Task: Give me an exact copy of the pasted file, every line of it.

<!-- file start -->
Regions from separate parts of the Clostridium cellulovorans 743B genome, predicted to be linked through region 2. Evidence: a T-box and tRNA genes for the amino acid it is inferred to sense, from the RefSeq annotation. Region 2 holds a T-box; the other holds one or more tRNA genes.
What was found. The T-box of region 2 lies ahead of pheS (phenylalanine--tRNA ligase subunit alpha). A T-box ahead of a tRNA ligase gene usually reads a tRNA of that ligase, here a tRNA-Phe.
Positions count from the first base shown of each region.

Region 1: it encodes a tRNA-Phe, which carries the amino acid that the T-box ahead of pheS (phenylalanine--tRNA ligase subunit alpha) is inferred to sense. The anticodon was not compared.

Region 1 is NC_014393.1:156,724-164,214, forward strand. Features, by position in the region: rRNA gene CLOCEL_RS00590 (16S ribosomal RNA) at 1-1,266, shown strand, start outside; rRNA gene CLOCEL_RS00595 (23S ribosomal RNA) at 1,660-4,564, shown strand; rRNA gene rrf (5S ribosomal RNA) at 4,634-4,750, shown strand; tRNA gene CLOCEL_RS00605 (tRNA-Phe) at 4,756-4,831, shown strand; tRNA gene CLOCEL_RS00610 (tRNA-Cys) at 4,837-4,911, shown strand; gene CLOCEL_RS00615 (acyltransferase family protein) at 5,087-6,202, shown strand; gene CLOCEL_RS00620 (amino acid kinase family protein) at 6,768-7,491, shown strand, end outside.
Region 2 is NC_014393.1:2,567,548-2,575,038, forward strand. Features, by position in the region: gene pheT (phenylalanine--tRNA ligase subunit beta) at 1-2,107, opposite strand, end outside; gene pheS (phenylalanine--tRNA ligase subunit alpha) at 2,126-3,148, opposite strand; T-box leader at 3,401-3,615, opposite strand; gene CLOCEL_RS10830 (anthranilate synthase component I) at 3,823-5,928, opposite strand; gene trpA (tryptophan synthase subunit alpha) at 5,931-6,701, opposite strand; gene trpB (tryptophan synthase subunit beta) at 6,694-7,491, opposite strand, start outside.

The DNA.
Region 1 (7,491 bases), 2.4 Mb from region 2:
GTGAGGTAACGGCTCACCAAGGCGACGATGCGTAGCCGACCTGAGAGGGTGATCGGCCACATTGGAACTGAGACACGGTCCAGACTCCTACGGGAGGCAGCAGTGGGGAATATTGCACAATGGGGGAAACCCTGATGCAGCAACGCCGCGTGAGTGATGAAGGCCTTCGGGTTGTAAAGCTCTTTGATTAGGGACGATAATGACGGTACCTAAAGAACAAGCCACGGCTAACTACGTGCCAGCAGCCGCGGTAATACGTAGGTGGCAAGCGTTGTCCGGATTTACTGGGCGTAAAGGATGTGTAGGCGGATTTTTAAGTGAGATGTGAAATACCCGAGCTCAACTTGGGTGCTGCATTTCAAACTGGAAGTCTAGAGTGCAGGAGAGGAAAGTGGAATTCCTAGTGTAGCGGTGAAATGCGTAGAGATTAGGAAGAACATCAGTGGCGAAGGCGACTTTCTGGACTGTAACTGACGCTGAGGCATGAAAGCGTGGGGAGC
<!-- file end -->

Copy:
Regions from separate parts of the Clostridium cellulovorans 743B genome, predicted to be linked through region 2. Evidence: a T-box and tRNA genes for the amino acid it is inferred to sense, from the RefSeq annotation. Region 2 holds a T-box; the other holds one or more tRNA genes.
What was found. The T-box of region 2 lies ahead of pheS (phenylalanine--tRNA ligase subunit alpha). A T-box ahead of a tRNA ligase gene usually reads a tRNA of that ligase, here a tRNA-Phe.
Positions count from the first base shown of each region.

Region 1: it encodes a tRNA-Phe, which carries the amino acid that the T-box ahead of pheS (phenylalanine--tRNA ligase subunit alpha) is inferred to sense. The anticodon was not compared.

Region 1 is NC_014393.1:156,724-164,214, forward strand. Features, by position in the region: rRNA gene CLOCEL_RS00590 (16S ribosomal RNA) at 1-1,266, shown strand, start outside; rRNA gene CLOCEL_RS00595 (23S ribosomal RNA) at 1,660-4,564, shown strand; rRNA gene rrf (5S ribosomal RNA) at 4,634-4,750, shown strand; tRNA gene CLOCEL_RS00605 (tRNA-Phe) at 4,756-4,831, shown strand; tRNA gene CLOCEL_RS00610 (tRNA-Cys) at 4,837-4,911, shown strand; gene CLOCEL_RS00615 (acyltransferase family protein) at 5,087-6,202, shown strand; gene CLOCEL_RS00620 (amino acid kinase family protein) at 6,768-7,491, shown strand, end outside.
Region 2 is NC_014393.1:2,567,548-2,575,038, forward strand. Features, by position in the region: gene pheT (phenylalanine--tRNA ligase subunit beta) at 1-2,107, opposite strand, end outside; gene pheS (phenylalanine--tRNA ligase subunit alpha) at 2,126-3,148, opposite strand; T-box leader at 3,401-3,615, opposite strand; gene CLOCEL_RS10830 (anthranilate synthase component I) at 3,823-5,928, opposite strand; gene trpA (tryptophan synthase subunit alpha) at 5,931-6,701, opposite strand; gene trpB (tryptophan synthase subunit beta) at 6,694-7,491, opposite strand, start outside.

The DNA.
Region 1 (7,491 bases), 2.4 Mb from region 2:
GTGAGGTAACGGCTCACCAAGGCGACGATGCGTAGCCGACCTGAGAGGGTGATCGGCCACATTGGAACTGAGACACGGTCCAGACTCCTACGGGAGGCAGCAGTGGGGAATATTGCACAATGGGGGAAACCCTGATGCAGCAACGCCGCGTGAGTGATGAAGGCCTTCGGGTTGTAAAGCTCTTTGATTAGGGACGATAATGACGGTACCTAAAGAACAAGCCACGGCTAACTACGTGCCAGCAGCCGCGGTAATACGTAGGTGGCAAGCGTTGTCCGGATTTACTGGGCGTAAAGGATGTGTAGGCGGATTTTTAAGTGAGATGTGAAATACCCGAGCTCAACTTGGGTGCTGCATTTCAAACTGGAAGTCTAGAGTGCAGGAGAGGAAAGTGGAATTCCTAGTGTAGCGGTGAAATGCGTAGAGATTAGGAAGAACATCAGTGGCGAAGGCGACTTTCTGGACTGTAACTGACGCTGAGGCATGAAAGCGTGGGGAGC